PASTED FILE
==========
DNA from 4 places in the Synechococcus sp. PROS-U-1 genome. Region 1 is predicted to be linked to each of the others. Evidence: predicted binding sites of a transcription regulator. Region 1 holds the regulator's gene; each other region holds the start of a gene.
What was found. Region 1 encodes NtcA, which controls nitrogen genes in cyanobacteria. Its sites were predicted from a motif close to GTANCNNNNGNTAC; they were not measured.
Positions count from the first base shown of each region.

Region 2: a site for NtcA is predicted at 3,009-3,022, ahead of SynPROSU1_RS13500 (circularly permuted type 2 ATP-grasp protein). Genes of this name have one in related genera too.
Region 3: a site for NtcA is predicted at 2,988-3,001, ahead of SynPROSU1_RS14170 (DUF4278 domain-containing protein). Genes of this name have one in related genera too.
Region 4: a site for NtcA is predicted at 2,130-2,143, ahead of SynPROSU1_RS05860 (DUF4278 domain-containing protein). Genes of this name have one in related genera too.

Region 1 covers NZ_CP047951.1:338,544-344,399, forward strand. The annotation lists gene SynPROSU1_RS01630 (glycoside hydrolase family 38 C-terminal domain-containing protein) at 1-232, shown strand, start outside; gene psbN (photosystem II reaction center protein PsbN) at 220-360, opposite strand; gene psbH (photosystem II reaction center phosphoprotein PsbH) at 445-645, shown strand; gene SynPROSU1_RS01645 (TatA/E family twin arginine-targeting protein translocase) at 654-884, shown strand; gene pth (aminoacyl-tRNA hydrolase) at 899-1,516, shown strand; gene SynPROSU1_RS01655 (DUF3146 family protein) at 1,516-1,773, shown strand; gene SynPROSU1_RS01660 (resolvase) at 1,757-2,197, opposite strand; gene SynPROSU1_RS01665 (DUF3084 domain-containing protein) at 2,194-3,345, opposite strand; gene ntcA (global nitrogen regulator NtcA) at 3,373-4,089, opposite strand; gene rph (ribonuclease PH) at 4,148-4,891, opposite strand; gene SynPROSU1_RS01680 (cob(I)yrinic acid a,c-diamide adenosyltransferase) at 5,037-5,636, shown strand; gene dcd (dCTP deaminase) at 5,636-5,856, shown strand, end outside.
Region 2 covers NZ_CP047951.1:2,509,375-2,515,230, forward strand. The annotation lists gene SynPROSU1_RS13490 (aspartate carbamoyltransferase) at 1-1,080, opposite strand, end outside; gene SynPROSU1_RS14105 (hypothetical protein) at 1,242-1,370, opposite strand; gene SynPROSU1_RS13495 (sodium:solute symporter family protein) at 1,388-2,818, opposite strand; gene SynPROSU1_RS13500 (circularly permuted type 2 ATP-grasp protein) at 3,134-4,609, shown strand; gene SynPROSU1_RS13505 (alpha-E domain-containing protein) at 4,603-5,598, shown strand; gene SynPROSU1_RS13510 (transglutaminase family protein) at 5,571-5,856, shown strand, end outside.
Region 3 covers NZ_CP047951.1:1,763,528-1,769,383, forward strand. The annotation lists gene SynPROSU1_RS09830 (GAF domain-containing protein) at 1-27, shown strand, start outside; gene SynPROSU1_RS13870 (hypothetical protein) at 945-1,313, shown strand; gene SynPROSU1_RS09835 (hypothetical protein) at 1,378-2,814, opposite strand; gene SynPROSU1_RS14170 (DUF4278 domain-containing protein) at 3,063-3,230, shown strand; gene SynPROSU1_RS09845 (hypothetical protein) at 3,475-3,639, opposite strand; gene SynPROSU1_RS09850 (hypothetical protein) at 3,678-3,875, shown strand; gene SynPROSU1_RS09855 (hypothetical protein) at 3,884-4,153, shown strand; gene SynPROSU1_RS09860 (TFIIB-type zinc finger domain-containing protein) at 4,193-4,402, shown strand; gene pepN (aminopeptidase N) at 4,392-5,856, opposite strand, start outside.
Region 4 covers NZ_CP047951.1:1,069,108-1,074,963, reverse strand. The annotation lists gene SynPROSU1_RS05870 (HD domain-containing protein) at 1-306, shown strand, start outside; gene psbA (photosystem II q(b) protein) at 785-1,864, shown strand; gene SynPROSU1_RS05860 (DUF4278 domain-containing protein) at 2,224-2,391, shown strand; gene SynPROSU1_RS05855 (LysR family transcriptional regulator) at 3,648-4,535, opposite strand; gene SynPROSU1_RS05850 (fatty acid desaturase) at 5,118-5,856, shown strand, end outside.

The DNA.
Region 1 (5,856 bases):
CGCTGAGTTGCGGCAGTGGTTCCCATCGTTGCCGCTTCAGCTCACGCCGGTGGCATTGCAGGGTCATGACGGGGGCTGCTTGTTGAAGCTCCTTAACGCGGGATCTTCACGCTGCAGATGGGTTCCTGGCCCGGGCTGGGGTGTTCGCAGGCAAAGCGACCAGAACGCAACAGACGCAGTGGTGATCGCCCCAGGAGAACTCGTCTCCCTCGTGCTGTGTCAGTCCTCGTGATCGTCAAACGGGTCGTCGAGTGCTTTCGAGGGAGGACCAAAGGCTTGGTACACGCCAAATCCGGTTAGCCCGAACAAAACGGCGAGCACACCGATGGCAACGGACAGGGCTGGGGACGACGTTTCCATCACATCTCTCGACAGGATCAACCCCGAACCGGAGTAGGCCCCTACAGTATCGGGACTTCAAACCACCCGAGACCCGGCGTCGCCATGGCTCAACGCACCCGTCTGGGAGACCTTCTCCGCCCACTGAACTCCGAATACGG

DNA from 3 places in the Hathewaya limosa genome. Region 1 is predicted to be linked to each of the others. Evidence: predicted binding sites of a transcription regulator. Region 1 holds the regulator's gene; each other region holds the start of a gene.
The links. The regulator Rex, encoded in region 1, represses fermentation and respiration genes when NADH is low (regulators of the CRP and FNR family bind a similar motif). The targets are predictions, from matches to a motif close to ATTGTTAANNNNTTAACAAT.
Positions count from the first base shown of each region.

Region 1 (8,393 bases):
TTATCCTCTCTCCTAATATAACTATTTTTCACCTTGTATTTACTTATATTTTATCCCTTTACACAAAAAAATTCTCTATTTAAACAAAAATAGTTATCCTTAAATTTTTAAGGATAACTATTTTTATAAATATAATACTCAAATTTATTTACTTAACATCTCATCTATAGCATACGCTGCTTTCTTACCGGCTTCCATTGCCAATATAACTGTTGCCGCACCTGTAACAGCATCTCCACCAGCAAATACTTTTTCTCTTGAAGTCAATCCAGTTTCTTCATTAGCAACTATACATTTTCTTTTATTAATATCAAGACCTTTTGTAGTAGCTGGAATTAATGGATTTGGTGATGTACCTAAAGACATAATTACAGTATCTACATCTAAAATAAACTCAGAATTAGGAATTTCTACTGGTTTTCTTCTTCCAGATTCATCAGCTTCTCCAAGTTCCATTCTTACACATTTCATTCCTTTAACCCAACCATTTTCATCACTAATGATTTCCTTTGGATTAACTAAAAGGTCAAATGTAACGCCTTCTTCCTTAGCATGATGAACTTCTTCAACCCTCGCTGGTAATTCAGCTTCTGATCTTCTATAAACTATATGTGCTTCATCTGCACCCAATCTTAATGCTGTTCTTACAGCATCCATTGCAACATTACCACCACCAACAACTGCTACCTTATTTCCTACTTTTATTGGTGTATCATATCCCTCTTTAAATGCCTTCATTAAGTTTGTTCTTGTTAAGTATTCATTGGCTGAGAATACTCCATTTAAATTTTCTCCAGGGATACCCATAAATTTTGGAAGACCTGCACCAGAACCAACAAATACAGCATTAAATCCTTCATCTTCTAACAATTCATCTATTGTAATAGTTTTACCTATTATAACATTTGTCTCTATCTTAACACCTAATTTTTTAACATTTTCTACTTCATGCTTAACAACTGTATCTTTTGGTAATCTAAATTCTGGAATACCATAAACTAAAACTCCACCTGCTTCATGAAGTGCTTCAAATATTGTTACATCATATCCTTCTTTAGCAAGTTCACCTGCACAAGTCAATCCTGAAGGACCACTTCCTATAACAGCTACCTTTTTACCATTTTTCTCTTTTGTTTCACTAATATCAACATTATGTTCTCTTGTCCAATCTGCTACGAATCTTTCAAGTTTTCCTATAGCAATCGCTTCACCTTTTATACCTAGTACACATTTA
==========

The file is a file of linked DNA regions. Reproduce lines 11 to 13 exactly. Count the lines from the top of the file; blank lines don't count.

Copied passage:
The DNA.
Region 1 (5,856 bases):
CGCTGAGTTGCGGCAGTGGTTCCCATCGTTGCCGCTTCAGCTCACGCCGGTGGCATTGCAGGGTCATGACGGGGGCTGCTTGTTGAAGCTCCTTAACGCGGGATCTTCACGCTGCAGATGGGTTCCTGGCCCGGGCTGGGGTGTTCGCAGGCAAAGCGACCAGAACGCAACAGACGCAGTGGTGATCGCCCCAGGAGAACTCGTCTCCCTCGTGCTGTGTCAGTCCTCGTGATCGTCAAACGGGTCGTCGAGTGCTTTCGAGGGAGGACCAAAGGCTTGGTACACGCCAAATCCGGTTAGCCCGAACAAAACGGCGAGCACACCGATGGCAACGGACAGGGCTGGGGACGACGTTTCCATCACATCTCTCGACAGGATCAACCCCGAACCGGAGTAGGCCCCTACAGTATCGGGACTTCAAACCACCCGAGACCCGGCGTCGCCATGGCTCAACGCACCCGTCTGGGAGACCTTCTCCGCCCACTGAACTCCGAATACGG